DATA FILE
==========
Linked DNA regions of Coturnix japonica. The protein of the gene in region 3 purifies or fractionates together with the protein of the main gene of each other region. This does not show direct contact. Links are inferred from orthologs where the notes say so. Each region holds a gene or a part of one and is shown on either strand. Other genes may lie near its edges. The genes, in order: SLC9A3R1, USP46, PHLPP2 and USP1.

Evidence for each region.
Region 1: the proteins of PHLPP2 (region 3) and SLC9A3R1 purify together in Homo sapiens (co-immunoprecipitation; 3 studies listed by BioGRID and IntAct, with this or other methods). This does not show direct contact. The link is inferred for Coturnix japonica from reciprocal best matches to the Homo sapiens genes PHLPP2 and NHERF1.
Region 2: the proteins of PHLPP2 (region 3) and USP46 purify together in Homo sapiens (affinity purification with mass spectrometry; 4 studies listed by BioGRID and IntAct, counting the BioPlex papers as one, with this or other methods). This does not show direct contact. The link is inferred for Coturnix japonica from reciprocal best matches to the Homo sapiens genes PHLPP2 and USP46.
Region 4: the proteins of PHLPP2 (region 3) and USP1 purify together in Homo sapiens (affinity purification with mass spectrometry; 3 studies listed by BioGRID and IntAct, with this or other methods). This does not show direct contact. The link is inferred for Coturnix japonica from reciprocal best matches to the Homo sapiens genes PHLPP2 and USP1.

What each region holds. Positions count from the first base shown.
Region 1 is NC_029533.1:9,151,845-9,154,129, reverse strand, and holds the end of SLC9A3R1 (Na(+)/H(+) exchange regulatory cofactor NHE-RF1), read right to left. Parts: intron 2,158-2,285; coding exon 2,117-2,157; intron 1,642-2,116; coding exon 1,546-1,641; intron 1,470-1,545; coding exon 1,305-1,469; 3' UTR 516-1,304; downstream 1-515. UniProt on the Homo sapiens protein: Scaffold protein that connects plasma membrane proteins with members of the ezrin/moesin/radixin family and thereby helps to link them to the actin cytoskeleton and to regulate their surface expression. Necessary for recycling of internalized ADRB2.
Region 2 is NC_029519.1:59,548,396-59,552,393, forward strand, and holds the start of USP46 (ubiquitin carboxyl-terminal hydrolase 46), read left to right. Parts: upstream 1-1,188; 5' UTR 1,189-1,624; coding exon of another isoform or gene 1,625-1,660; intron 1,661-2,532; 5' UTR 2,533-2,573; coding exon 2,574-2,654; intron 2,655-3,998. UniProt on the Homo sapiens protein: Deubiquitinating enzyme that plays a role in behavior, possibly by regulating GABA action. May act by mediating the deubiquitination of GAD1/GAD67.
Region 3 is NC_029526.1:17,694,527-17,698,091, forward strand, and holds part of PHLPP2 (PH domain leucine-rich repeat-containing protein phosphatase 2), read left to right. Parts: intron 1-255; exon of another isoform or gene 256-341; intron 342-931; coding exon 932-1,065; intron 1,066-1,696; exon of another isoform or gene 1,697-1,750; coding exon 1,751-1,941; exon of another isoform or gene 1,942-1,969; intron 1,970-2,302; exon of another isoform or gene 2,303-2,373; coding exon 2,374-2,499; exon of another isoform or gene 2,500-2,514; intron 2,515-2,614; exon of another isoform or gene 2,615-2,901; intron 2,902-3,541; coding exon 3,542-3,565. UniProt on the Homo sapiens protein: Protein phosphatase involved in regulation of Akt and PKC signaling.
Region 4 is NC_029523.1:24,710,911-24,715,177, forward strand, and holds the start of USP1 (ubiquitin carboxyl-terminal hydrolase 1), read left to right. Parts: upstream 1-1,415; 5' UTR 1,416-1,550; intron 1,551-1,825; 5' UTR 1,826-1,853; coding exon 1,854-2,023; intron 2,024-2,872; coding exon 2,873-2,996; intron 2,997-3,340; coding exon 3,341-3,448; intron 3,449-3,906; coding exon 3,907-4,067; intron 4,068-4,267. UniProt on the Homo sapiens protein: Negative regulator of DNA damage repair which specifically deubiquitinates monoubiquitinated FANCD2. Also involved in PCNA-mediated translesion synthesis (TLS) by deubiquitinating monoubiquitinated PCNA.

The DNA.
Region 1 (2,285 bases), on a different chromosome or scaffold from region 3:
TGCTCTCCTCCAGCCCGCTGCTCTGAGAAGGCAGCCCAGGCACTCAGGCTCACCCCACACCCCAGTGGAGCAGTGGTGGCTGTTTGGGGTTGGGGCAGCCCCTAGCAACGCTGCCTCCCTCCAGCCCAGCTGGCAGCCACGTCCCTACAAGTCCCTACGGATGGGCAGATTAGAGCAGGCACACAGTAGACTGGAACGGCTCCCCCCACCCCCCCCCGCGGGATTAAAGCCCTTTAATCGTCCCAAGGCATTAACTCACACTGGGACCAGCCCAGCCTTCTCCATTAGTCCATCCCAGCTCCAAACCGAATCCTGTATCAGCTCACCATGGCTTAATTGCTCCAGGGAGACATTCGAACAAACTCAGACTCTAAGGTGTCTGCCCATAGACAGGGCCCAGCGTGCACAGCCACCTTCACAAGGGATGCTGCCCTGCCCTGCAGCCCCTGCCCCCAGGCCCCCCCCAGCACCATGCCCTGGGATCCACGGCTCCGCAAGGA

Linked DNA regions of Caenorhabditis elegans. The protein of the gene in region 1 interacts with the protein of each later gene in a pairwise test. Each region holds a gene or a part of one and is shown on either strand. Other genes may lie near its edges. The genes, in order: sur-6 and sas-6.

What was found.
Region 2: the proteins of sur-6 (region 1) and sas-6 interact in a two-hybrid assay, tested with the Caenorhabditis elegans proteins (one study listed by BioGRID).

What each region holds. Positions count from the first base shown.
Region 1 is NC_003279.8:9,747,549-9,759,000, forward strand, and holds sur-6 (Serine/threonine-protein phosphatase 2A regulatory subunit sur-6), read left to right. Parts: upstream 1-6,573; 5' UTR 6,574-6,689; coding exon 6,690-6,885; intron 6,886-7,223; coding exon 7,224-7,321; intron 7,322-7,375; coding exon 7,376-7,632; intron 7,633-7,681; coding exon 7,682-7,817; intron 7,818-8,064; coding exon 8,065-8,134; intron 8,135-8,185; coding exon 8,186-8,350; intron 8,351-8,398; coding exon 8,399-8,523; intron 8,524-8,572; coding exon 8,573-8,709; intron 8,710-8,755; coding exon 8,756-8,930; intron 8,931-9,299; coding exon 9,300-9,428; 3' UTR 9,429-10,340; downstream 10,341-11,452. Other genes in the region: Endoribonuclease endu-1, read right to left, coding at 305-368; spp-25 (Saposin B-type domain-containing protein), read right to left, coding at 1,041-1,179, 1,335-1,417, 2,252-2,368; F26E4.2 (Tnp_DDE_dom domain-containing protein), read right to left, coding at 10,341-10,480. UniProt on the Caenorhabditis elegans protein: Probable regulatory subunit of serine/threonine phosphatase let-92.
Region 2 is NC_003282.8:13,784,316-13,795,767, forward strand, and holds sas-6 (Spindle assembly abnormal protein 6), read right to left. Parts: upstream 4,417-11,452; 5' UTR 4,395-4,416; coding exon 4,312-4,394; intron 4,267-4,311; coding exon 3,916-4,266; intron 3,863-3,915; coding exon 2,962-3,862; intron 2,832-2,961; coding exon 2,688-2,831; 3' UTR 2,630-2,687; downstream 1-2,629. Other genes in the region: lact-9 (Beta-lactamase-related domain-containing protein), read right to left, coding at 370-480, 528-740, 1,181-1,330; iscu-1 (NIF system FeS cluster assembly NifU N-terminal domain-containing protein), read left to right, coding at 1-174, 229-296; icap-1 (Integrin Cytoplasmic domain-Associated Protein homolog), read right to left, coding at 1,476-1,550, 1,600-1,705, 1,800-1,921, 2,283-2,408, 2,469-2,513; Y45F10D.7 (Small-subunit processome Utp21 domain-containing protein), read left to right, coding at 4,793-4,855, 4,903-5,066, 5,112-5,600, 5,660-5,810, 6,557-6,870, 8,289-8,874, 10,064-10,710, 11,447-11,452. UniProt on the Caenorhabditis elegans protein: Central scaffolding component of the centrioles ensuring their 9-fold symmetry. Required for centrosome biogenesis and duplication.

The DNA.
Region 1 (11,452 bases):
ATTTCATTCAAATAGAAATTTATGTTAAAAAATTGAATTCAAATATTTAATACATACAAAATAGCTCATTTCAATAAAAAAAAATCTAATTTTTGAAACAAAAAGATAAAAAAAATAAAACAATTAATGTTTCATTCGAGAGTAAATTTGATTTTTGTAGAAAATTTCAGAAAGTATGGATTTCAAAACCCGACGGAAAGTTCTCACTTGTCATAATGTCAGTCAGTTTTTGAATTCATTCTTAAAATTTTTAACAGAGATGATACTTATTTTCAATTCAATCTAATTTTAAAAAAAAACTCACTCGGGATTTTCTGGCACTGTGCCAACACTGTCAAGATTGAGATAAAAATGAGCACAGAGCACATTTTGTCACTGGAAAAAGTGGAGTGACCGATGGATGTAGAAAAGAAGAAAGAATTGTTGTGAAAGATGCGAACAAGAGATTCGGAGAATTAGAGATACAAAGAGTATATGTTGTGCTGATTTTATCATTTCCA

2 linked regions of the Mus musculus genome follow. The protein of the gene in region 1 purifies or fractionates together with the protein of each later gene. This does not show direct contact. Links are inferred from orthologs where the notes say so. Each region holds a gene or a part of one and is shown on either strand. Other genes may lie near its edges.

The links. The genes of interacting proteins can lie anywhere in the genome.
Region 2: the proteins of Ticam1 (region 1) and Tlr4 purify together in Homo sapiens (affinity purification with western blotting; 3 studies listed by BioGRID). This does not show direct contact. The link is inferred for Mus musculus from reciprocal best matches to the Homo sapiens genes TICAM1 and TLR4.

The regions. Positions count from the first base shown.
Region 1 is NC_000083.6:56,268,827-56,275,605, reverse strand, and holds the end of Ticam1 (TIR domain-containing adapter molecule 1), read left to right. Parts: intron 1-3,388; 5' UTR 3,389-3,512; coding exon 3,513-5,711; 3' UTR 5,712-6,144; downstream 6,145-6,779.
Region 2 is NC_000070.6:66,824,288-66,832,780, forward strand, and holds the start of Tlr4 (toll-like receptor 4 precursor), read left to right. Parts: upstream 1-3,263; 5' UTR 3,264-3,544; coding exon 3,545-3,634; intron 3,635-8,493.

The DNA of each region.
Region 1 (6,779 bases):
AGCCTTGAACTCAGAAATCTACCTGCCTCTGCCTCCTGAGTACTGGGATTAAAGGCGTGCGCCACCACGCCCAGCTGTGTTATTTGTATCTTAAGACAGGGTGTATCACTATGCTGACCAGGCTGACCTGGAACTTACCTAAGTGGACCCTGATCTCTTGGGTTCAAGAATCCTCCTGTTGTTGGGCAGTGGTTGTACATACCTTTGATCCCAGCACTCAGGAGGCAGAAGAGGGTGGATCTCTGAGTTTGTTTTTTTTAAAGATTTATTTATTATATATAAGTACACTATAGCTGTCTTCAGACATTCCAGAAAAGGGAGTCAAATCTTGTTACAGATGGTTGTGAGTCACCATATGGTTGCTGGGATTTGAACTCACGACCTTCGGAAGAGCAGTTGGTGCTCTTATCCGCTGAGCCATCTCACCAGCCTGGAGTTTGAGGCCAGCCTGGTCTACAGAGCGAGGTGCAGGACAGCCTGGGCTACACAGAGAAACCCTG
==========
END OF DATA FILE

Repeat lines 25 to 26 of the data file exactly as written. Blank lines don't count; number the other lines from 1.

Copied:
Region 2: the proteins of Ticam1 (region 1) and Tlr4 purify together in Homo sapiens (affinity purification with western blotting; 3 studies listed by BioGRID). This does not show direct contact. The link is inferred for Mus musculus from reciprocal best matches to the Homo sapiens genes TICAM1 and TLR4.

The regions. Positions count from the first base shown.